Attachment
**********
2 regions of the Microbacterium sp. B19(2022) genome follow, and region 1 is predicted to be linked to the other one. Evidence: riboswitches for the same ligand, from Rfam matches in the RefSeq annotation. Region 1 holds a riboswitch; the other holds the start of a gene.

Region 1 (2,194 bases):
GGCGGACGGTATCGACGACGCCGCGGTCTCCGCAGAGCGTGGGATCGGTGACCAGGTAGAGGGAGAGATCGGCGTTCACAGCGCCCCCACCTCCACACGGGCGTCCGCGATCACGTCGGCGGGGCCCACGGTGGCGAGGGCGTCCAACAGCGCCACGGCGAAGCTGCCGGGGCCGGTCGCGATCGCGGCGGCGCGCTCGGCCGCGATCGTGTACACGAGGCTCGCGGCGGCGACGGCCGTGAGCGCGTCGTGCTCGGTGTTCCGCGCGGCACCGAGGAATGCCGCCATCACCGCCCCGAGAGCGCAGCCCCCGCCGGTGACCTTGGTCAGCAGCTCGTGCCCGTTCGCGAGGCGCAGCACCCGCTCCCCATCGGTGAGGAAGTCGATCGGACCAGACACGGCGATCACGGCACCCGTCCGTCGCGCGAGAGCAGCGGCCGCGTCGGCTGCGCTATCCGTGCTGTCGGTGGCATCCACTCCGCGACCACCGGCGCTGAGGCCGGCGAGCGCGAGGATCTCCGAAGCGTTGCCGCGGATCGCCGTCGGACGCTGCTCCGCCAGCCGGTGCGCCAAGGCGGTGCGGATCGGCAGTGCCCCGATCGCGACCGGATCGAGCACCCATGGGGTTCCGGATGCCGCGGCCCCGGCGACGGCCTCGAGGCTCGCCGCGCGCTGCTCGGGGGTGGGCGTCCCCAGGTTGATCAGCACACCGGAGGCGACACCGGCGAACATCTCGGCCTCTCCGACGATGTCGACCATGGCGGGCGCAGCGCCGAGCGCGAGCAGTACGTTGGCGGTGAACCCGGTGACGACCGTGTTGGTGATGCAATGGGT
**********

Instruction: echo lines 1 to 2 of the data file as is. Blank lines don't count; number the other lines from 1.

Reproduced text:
2 regions of the Microbacterium sp. B19(2022) genome follow, and region 1 is predicted to be linked to the other one. Evidence: riboswitches for the same ligand, from Rfam matches in the RefSeq annotation. Region 1 holds a riboswitch; the other holds the start of a gene.

Region 1 (2,194 bases):